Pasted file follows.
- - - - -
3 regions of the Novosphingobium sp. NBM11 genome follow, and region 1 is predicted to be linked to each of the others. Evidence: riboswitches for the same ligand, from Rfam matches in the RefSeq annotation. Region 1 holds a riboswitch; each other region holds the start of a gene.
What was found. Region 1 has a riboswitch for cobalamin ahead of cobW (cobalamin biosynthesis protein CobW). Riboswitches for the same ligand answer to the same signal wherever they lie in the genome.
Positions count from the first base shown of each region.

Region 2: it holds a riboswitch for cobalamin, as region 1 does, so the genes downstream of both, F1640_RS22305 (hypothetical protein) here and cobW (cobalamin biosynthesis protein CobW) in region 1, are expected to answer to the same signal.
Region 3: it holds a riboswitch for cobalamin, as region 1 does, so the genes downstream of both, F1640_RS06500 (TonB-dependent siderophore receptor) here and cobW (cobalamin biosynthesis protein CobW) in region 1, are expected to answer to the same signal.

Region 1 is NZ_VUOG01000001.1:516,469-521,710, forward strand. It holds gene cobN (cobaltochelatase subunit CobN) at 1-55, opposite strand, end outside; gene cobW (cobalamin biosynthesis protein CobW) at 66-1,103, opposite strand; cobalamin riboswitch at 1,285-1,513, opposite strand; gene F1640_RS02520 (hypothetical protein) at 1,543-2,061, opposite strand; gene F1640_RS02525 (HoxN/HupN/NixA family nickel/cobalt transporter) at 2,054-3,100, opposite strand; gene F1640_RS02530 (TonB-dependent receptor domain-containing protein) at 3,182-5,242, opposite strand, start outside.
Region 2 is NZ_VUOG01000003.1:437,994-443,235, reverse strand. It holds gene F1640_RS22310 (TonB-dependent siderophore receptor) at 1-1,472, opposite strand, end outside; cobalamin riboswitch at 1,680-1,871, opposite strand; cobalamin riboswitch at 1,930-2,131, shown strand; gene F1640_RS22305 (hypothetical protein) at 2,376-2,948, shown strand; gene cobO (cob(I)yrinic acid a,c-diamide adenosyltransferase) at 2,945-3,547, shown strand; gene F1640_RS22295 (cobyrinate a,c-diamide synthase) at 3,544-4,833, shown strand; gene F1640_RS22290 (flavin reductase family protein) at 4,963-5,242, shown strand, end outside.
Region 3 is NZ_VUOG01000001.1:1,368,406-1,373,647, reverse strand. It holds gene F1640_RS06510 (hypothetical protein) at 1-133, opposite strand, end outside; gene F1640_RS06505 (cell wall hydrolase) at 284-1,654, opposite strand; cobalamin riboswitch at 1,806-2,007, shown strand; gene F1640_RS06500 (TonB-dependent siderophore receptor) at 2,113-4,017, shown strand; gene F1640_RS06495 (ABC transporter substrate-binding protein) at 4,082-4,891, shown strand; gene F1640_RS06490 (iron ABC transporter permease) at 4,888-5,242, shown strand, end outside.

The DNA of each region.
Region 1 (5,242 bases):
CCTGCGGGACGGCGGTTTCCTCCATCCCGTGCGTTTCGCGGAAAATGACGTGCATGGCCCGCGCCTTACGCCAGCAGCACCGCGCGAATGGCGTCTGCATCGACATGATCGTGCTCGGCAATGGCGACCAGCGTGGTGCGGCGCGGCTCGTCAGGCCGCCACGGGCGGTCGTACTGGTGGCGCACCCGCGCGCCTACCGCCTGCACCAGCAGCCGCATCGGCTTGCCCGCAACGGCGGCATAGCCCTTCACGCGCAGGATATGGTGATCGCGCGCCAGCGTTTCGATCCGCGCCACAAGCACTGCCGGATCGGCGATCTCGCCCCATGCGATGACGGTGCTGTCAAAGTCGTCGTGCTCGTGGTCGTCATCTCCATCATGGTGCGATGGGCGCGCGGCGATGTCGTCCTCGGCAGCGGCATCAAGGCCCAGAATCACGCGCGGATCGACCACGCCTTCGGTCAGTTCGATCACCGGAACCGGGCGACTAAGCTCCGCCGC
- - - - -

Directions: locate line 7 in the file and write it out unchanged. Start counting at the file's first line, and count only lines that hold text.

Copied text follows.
Region 2 is NZ_VUOG01000003.1:437,994-443,235, reverse strand. It holds gene F1640_RS22310 (TonB-dependent siderophore receptor) at 1-1,472, opposite strand, end outside; cobalamin riboswitch at 1,680-1,871, opposite strand; cobalamin riboswitch at 1,930-2,131, shown strand; gene F1640_RS22305 (hypothetical protein) at 2,376-2,948, shown strand; gene cobO (cob(I)yrinic acid a,c-diamide adenosyltransferase) at 2,945-3,547, shown strand; gene F1640_RS22295 (cobyrinate a,c-diamide synthase) at 3,544-4,833, shown strand; gene F1640_RS22290 (flavin reductase family protein) at 4,963-5,242, shown strand, end outside.